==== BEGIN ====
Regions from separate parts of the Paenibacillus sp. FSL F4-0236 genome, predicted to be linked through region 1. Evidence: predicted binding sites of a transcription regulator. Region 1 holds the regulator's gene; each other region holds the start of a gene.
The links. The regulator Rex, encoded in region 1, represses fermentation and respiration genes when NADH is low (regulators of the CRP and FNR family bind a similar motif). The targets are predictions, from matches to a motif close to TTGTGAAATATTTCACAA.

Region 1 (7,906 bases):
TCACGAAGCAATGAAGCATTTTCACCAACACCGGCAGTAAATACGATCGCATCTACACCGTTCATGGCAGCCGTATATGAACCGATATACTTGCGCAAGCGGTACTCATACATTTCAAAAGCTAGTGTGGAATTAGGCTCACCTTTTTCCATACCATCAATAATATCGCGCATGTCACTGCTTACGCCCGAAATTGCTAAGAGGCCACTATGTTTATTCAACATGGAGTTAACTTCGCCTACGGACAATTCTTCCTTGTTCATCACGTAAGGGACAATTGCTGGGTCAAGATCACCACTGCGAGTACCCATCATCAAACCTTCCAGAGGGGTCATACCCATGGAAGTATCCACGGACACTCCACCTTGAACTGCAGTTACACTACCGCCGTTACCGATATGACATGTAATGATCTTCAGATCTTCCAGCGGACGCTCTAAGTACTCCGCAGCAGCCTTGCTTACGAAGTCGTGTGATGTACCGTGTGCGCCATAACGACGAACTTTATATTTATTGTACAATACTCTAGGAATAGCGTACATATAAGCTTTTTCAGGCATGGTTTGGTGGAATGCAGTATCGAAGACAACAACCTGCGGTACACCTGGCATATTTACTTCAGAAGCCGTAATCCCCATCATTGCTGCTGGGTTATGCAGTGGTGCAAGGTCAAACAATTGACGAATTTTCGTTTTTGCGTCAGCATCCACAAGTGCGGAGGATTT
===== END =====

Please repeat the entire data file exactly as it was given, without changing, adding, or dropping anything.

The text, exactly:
Regions from separate parts of the Paenibacillus sp. FSL F4-0236 genome, predicted to be linked through region 1. Evidence: predicted binding sites of a transcription regulator. Region 1 holds the regulator's gene; each other region holds the start of a gene.
The links. The regulator Rex, encoded in region 1, represses fermentation and respiration genes when NADH is low (regulators of the CRP and FNR family bind a similar motif). The targets are predictions, from matches to a motif close to TTGTGAAATATTTCACAA.

Region 1 (7,906 bases):
TCACGAAGCAATGAAGCATTTTCACCAACACCGGCAGTAAATACGATCGCATCTACACCGTTCATGGCAGCCGTATATGAACCGATATACTTGCGCAAGCGGTACTCATACATTTCAAAAGCTAGTGTGGAATTAGGCTCACCTTTTTCCATACCATCAATAATATCGCGCATGTCACTGCTTACGCCCGAAATTGCTAAGAGGCCACTATGTTTATTCAACATGGAGTTAACTTCGCCTACGGACAATTCTTCCTTGTTCATCACGTAAGGGACAATTGCTGGGTCAAGATCACCACTGCGAGTACCCATCATCAAACCTTCCAGAGGGGTCATACCCATGGAAGTATCCACGGACACTCCACCTTGAACTGCAGTTACACTACCGCCGTTACCGATATGACATGTAATGATCTTCAGATCTTCCAGCGGACGCTCTAAGTACTCCGCAGCAGCCTTGCTTACGAAGTCGTGTGATGTACCGTGTGCGCCATAACGACGAACTTTATATTTATTGTACAATACTCTAGGAATAGCGTACATATAAGCTTTTTCAGGCATGGTTTGGTGGAATGCAGTATCGAAGACAACAACCTGCGGTACACCTGGCATATTTACTTCAGAAGCCGTAATCCCCATCATTGCTGCTGGGTTATGCAGTGGTGCAAGGTCAAACAATTGACGAATTTTCGTTTTTGCGTCAGCATCCACAAGTGCGGAGGATTT